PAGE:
Date of Award
Doctor of Philosophy (PhD)
Biochemistry & Molecular Biophysics
William F. DeGrado
Bacteria transduce signals across the membrane using two-component systems, consisting of a membrane-spanning sensor histidine kinase and a cytoplasmic response regulator. The histidine kinase, PhoQ, serves as a master regulator of virulence response in S. typhimurium and E. coli. It also is inhibited by divalent cations, particularly Mg2+. While the periplasmic sensor domain of this protein has a unique function, the cytoplasmic portion of this modular protein is made of structurally conserved domains found in many other bacterial sensor kinases. Signal transduction through these conserved domains is thought to be universal; however, the structural and energetic rearrangements that occur during signaling have generated numerous models.
Through Bayesian inference we constructed a two-state model based on cysteine crosslinking data and homologous crystal structures. These two signaling states differ in membrane depth of the periplasmic acidic patch as well as the reciprocal displacement of diagonal helices along the dimer interface. Comparative studies of multiple histidine kinases suggest that diagonal displacement of helices is a common mode of signal transduction. A similar scissor-like model was previously ruled out in CheA-linked chemoreceptors; therefore, this new evidence suggests that sensor His-kinase and CheA-linked receptors possess different signaling mechanisms.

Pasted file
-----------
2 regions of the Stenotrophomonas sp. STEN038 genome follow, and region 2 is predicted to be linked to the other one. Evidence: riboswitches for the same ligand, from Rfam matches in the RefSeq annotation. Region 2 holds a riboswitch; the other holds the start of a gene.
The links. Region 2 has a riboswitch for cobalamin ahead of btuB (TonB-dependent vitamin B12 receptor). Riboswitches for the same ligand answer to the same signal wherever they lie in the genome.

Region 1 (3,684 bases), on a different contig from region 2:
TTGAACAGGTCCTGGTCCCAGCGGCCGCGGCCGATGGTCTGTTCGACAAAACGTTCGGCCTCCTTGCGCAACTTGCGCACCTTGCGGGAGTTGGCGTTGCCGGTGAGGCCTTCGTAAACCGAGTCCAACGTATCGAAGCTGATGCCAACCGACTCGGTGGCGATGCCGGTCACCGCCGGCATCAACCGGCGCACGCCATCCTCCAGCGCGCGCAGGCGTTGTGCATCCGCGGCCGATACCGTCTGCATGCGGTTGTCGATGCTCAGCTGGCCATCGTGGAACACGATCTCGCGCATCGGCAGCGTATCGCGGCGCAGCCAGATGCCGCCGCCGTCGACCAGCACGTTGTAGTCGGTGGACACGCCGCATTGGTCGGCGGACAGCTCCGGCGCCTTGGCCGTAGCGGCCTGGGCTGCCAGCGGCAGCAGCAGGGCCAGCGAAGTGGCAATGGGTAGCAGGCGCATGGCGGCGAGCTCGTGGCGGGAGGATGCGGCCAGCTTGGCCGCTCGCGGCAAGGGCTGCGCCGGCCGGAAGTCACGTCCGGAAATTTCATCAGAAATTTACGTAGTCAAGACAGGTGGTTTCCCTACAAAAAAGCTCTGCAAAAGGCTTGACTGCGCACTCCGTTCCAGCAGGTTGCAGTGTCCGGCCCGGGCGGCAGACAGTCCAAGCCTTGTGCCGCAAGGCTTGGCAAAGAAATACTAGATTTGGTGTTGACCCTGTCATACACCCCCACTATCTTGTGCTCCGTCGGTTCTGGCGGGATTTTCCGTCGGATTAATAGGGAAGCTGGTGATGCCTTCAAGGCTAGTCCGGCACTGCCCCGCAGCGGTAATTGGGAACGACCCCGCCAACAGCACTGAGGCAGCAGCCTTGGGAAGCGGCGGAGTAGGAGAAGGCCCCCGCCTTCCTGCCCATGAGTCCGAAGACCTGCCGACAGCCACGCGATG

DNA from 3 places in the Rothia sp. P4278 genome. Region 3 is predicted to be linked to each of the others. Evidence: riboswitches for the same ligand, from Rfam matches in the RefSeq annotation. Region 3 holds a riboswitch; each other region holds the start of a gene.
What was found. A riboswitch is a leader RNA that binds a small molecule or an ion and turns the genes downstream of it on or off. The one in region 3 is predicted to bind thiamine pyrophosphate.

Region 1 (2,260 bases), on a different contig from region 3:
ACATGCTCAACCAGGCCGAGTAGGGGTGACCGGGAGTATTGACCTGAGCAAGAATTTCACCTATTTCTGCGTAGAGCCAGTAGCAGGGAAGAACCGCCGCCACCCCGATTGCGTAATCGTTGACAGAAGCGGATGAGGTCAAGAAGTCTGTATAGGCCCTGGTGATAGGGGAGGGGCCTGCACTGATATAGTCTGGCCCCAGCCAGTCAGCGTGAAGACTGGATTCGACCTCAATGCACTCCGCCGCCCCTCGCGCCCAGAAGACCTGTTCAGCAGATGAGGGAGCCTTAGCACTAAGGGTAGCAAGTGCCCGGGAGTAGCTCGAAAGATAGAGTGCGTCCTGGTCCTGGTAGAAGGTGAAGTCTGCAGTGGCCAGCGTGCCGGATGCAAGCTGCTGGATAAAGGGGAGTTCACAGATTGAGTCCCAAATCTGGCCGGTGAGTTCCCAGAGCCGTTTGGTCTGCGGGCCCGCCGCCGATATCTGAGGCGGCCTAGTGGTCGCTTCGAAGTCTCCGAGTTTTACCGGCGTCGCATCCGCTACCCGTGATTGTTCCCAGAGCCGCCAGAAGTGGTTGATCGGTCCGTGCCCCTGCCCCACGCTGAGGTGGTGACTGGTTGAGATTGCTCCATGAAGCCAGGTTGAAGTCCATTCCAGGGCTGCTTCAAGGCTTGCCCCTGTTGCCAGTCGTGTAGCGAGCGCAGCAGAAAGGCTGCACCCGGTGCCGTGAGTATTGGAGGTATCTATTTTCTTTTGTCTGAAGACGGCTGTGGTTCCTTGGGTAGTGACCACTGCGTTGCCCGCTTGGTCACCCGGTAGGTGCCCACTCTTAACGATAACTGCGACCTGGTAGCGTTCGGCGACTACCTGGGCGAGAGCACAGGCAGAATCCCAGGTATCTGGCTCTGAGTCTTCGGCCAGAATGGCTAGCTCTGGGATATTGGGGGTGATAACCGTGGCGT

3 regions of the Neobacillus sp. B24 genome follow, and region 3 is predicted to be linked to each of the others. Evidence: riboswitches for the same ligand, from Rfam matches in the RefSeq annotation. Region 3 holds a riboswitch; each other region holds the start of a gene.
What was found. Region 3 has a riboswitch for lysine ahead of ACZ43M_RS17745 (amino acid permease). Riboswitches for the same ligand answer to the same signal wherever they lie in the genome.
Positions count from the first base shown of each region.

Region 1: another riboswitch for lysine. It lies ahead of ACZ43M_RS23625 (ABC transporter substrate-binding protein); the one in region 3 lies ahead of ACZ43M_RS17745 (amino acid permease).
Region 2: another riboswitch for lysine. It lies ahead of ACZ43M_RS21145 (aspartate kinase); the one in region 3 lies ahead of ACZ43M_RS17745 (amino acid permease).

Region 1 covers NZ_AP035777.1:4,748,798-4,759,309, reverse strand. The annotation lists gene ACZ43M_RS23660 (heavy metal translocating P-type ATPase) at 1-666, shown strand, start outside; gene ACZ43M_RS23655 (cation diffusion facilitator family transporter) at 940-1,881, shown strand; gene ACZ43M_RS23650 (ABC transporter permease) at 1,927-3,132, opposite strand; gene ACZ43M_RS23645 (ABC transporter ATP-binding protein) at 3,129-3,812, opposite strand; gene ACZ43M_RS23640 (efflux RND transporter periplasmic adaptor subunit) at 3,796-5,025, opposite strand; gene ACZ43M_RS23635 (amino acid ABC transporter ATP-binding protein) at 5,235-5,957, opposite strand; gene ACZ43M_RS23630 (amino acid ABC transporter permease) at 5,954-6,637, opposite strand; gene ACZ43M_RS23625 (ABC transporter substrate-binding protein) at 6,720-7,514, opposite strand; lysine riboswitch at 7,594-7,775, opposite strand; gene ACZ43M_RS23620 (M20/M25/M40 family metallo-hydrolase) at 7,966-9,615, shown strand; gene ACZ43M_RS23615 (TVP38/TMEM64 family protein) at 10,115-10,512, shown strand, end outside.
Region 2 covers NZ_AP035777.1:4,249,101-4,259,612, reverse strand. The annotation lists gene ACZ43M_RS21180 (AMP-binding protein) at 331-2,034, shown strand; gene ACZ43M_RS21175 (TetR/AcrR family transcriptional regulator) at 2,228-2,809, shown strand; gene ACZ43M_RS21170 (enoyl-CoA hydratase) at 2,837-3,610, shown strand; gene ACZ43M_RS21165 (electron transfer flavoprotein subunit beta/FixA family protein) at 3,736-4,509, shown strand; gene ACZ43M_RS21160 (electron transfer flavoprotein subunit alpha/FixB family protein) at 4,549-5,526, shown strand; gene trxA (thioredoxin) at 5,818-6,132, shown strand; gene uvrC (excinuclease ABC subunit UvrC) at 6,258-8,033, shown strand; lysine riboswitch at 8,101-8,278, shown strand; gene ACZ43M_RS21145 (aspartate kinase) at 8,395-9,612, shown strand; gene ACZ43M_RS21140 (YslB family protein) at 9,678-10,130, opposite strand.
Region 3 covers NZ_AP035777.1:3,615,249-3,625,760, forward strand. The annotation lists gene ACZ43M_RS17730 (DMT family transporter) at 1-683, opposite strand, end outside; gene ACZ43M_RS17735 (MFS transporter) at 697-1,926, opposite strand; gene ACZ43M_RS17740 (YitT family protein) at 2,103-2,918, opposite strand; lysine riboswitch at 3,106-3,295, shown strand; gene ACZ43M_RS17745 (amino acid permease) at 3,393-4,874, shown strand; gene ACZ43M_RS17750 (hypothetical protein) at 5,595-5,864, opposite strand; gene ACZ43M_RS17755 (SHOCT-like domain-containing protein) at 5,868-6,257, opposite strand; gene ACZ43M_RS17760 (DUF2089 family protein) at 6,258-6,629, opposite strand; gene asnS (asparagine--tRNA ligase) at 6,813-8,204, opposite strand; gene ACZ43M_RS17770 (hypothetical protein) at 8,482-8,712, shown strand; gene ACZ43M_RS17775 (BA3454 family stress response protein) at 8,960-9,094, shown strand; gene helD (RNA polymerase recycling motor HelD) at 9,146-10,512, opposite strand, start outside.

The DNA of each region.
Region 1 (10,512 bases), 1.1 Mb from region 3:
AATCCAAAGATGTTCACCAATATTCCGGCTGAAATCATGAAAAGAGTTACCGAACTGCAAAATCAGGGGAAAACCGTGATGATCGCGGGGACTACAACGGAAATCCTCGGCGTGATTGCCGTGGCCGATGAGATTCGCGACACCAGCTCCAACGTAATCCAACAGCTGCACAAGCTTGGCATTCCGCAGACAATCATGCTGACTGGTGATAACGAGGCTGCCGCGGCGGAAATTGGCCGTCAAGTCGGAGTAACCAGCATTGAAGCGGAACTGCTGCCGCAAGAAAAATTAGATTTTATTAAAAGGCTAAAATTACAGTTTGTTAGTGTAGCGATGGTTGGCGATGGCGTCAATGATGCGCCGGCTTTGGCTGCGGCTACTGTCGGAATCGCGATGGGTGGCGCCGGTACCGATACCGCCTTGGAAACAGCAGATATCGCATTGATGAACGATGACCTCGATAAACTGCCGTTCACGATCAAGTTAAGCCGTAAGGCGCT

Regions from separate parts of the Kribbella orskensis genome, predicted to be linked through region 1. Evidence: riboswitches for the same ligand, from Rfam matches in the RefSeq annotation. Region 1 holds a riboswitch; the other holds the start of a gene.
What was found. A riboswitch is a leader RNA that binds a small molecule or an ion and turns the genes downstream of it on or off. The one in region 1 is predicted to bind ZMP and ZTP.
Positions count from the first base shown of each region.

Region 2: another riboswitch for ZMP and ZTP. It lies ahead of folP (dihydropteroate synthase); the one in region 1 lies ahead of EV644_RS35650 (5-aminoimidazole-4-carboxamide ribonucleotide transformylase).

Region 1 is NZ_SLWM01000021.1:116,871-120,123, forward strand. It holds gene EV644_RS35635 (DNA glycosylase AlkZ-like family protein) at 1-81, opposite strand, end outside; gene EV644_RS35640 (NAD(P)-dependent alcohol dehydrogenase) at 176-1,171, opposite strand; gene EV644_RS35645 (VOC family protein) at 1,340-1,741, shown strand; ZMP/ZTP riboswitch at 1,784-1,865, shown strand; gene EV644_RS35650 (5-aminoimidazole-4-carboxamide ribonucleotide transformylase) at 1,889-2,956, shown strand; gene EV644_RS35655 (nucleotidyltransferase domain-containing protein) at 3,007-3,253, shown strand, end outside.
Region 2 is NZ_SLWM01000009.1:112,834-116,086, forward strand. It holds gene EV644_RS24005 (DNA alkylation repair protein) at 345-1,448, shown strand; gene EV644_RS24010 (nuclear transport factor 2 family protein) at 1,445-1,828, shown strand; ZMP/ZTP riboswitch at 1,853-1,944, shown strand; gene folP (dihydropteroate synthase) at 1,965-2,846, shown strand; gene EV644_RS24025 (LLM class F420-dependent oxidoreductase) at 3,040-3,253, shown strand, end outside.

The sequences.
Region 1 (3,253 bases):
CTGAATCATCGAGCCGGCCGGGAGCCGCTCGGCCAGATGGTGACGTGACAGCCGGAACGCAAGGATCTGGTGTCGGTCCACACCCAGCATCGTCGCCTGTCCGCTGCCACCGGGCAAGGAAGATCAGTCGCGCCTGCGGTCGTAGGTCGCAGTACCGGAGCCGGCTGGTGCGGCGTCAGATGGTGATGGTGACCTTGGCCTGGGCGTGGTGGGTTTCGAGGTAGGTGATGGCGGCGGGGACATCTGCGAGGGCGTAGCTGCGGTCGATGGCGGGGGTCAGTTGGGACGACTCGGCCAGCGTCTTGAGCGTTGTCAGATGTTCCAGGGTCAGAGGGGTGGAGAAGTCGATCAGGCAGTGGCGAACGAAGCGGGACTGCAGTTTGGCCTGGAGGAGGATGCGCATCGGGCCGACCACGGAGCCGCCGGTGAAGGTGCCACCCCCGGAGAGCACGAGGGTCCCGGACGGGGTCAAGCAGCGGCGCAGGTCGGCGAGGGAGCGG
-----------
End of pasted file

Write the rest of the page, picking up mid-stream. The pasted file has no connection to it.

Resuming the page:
To unify the various signaling mechanisms that exist for the different protein domains, we built a thermodynamic model based on Linked Equilibrating Domains (LED). We used this model to quantitatively interpret functional data of single-point Ala, Phe and Cys mutants throughout the signal transducing regions of PhoQ. Data from 35 mutants, including both activating and deactivating phenotypes, were globally fit using LED, and gross features such as Vmax and Kd were related to more nuanced population distributions and thermodynamic coupling. LED analysis highlights the principles by which individual signaling domains can be connected to create a functional signal transducer. These principles allow us to quantitatively explain signaling in histidine kinases and are likely to be broadly applicable to many other signal transduction proteins.
Molnar, Kathleen Susan, "Elucidating the Energetics of Bacterial Signal Transduction: Insights From Phoq" (2015). Publicly Accessible Penn Dissertations. 1097.